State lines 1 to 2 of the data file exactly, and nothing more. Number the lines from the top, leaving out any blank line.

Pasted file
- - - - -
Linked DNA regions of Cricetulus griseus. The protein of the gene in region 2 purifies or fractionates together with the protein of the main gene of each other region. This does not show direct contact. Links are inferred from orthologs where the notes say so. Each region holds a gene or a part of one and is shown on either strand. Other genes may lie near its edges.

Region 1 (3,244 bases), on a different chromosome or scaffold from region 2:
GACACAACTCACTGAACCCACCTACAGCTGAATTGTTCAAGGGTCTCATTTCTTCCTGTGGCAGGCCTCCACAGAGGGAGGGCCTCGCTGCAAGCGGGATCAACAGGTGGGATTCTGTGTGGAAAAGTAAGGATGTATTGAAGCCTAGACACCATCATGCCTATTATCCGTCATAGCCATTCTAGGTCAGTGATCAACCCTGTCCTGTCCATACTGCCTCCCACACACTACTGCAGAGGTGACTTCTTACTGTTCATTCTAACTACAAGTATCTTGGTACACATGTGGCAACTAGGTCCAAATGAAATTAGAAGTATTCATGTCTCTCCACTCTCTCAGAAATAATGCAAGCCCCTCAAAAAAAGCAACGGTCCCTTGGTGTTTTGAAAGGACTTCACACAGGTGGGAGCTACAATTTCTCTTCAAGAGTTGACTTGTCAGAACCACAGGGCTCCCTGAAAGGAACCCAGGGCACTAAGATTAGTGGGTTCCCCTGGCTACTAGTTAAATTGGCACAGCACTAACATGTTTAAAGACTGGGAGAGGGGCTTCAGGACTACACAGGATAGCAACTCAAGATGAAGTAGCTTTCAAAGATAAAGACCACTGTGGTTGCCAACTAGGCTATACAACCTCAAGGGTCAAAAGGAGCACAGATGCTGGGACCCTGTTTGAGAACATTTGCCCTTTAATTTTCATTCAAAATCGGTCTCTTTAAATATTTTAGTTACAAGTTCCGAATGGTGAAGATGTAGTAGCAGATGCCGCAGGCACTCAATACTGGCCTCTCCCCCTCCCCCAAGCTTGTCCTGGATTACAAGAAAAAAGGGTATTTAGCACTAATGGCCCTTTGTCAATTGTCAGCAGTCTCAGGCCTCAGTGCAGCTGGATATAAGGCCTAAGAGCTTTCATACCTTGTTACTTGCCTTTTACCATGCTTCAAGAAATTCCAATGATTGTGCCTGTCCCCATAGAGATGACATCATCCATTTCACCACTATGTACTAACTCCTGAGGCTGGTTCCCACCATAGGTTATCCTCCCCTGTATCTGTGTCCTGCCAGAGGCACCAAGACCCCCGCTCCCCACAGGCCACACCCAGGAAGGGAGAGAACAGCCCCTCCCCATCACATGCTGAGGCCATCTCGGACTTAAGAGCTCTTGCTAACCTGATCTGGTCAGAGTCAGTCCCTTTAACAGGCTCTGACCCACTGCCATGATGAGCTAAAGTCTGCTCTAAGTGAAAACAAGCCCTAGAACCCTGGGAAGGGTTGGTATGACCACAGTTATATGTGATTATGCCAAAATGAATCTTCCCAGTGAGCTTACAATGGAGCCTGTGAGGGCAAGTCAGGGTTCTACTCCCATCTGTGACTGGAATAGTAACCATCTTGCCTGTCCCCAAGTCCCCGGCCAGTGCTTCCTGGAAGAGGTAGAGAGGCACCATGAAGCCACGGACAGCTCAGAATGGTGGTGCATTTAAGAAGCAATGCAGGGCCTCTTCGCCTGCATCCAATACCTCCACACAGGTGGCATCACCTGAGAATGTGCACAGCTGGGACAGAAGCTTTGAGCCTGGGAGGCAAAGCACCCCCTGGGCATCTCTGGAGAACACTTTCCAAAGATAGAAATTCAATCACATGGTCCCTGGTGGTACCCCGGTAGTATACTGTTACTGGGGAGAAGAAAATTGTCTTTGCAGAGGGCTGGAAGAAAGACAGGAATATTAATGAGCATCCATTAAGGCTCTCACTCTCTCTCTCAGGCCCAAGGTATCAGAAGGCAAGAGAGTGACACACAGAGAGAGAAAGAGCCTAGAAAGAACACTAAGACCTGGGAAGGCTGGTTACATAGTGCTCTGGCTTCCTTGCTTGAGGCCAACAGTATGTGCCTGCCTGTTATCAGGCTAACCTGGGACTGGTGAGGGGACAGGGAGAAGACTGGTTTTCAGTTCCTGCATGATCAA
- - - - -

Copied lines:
Linked DNA regions of Cricetulus griseus. The protein of the gene in region 2 purifies or fractionates together with the protein of the main gene of each other region. This does not show direct contact. Links are inferred from orthologs where the notes say so. Each region holds a gene or a part of one and is shown on either strand. Other genes may lie near its edges.

Region 1 (3,244 bases), on a different chromosome or scaffold from region 2: